A UK-led initiative to scan the Amazon rainforest for new signs of ancient settlements was announced at the 2015 annual meeting of the American Association for the Advancement of Science in San Jose, California. The project, which has already been awarded $1.9m grant from the European Research Council, will include conducting laser scans via drone.
A major goal of the project is to understand the extent to which pre-Columbian populations built and flourished as far back as 3,000 years prior to the arrival of Europeans.
More than 400 geoglyphs have already been exposed by deforestation, suggesting collective, organized human behavior—an argument that has been an ongoing debate within New World archaeology.
“Although humans have lived in Amazonia for the last 13,000 years, until recently, the long-accepted paradigm has been one of a noble savage living in harmony with the ancient forest, with negligible impact on the forest,” said Dr. José Iriarte of the University of Exeter, the lead researcher of the project. “Such a view was widely shared, not only among archaeologists, but also by most tropical ecologists whose interpretations of the biodiversity and ecological change were based on the assumption that this forest environment was largely pristine.”
But, “based on mounting archaeological evidence that suggest the presence of complex Amazonian societies,” Iriarte continued, “at the other end of the spectrum are those that propose that the Amazon Basin was densely populated, perhaps up to 10 million inhabitants, and so intensively managed that by 1492 there was no such thing as a “virgin forest”— instead, it was a cultural parkland.”
Among other objectives, Iriarte hopes to test this idea of large, complex and hierarchical societies in the Amazon, known as the “cultural parkland hypothesis’, by conducting an intensive study of four distinct regions across the Amazon, implementing a battery of state-of-the-art techniques from the social and natural sciences, including archaeology, archaeobotany, ethnohistory, and paleoecology, in conjunction with remote sensing technology. Most notably, he and his team will be mounting LiDAR and multi-spectral sensors on UAVs (drones) beginning in the Fall of 2015 to scan large areas, comparing what they find to landscapes with areas already known to exhibit evidence of anthropogenic (human) manipulation of the landscape.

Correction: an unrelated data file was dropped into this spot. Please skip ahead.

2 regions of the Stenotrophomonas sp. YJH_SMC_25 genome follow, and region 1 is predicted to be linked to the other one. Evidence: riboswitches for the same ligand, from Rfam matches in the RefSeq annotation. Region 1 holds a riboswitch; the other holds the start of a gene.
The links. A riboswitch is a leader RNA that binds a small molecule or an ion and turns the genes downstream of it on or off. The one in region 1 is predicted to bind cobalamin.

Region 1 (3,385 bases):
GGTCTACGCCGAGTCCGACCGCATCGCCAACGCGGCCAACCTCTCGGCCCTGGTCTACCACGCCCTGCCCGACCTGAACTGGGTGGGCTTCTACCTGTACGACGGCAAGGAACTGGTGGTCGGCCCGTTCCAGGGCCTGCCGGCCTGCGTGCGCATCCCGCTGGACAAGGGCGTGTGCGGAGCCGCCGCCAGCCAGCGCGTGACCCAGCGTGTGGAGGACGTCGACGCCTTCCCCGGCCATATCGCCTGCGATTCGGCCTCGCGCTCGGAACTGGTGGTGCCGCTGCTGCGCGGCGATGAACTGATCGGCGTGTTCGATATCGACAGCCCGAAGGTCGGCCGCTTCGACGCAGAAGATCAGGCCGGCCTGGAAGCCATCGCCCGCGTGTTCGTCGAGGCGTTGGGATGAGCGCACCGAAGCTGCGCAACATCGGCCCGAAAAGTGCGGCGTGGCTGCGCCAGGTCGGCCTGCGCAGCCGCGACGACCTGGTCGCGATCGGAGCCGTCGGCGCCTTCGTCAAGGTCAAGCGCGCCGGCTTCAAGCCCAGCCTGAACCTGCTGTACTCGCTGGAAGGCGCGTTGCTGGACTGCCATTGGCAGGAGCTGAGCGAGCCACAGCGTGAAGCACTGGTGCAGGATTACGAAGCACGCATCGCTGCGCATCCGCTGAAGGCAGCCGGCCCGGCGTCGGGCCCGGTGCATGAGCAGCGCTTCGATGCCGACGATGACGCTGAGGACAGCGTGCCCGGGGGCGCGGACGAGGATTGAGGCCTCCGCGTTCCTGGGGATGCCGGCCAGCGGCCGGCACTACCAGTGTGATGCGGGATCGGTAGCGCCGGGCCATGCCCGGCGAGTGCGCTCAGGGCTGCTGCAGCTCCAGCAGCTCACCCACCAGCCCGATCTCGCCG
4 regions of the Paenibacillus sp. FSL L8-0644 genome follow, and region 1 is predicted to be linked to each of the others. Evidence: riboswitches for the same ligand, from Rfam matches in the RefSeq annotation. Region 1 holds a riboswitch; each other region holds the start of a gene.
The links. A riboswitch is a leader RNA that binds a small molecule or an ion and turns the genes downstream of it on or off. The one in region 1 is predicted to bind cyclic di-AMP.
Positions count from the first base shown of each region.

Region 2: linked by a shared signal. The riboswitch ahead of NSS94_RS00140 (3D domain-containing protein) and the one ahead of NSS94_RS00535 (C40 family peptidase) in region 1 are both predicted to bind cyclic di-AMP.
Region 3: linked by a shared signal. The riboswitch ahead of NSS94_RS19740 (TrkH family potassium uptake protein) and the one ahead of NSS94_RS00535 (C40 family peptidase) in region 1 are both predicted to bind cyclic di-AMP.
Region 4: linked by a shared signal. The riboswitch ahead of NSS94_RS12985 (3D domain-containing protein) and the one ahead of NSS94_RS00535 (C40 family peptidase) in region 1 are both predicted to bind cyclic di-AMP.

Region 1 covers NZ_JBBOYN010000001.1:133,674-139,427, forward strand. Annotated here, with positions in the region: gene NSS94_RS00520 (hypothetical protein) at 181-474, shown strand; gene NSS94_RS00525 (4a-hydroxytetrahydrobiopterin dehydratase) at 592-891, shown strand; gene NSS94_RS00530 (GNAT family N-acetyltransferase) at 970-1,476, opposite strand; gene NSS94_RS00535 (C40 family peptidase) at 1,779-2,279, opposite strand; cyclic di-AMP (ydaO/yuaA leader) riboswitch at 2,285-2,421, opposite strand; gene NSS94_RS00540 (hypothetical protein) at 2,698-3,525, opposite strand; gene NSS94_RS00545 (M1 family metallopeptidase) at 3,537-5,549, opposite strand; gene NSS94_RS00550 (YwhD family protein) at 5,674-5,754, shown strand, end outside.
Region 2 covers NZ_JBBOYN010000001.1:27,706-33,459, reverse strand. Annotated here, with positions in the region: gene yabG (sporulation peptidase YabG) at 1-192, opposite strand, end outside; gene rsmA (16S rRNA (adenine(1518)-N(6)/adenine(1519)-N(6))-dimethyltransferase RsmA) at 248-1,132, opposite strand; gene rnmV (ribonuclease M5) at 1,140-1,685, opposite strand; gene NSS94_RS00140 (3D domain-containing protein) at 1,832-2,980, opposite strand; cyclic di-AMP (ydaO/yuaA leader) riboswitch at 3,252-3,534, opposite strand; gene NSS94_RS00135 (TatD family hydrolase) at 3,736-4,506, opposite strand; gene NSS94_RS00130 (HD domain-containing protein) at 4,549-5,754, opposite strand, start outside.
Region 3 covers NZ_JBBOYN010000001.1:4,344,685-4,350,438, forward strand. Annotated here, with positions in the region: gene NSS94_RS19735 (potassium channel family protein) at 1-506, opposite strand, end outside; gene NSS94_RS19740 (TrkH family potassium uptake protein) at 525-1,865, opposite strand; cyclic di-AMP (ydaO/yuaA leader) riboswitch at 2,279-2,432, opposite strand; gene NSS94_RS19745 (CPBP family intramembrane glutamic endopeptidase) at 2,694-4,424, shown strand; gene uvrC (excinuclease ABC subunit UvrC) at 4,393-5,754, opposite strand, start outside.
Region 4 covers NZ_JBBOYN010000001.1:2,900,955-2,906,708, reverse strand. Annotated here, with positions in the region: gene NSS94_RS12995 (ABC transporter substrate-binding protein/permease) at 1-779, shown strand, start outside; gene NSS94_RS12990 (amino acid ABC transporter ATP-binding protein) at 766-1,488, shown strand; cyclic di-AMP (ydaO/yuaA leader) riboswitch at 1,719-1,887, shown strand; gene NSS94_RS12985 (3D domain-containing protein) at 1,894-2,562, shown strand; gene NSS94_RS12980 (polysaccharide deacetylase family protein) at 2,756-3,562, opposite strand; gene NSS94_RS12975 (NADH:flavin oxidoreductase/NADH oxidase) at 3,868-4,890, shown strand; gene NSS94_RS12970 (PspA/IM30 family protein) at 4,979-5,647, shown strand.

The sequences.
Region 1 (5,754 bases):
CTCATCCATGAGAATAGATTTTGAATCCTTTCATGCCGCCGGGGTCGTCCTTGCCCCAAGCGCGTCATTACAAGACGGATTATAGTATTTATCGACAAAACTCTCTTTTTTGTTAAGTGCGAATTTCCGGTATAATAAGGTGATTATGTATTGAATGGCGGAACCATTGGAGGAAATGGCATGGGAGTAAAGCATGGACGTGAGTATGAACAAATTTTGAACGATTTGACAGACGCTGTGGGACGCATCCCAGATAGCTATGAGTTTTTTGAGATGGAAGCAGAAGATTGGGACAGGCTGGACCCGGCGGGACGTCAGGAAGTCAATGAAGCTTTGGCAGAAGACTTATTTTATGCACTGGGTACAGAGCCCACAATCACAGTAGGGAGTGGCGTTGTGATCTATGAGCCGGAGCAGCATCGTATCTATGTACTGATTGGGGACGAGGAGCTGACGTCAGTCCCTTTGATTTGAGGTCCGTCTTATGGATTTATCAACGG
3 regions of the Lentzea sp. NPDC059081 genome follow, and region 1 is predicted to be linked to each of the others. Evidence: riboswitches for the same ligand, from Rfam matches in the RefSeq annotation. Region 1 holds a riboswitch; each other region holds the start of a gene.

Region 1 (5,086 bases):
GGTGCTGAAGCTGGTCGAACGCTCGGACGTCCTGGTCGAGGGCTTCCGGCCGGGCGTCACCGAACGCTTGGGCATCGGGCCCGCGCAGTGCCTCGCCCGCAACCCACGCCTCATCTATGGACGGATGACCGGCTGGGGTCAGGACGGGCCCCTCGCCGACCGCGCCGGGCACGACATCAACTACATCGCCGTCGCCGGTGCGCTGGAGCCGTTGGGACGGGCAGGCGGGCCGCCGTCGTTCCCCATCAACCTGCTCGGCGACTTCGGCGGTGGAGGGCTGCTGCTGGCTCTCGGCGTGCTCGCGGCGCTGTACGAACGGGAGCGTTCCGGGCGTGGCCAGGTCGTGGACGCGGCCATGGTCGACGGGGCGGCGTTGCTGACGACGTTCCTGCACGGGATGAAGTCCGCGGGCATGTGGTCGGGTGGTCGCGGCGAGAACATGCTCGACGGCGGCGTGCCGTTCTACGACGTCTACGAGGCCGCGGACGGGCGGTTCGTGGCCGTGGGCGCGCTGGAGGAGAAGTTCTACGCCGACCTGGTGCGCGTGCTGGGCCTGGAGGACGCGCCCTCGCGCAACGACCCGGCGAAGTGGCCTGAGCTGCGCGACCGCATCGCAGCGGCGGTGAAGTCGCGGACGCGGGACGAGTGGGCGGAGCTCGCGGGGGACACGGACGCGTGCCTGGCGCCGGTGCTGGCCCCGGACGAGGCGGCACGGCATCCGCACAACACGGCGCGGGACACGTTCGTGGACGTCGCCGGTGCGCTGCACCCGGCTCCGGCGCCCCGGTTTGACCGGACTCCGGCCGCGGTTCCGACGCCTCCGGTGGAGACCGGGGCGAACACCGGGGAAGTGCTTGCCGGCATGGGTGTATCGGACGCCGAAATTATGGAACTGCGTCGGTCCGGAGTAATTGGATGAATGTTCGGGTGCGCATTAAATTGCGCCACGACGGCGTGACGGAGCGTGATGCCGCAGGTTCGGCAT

“It is only by applying this interdisciplinary approach that we can provide a holistic understanding of the origins of the modern Amazonian landscapes,” said Iriarte.
Even if and when Iriarte and his team come up with strong evidence supporting the ‘cultural parklands hypothesis’, they also hope to find answers to some other key questions. Issues of conservation and sustainability play a salient role.
“How did the 1492 Columbian encounter affect these landscapes and cultures?” asks Iriarte. “And did pre-Columbian land use have a lasting affect on the modern forest and, if so, how does the knowledge of the legacy of Late pre-Columbian groups inform modern conservation and sustainable agricultural practices for the future of the Amazon and other tropical regions of the world?”
Irarte suggests that the outcome of the project could potentially guide policy-making in terms of land management and sustainability, and influence many other decisions that could otherwise be insufficiently informed without understanding past human management of the landscape.
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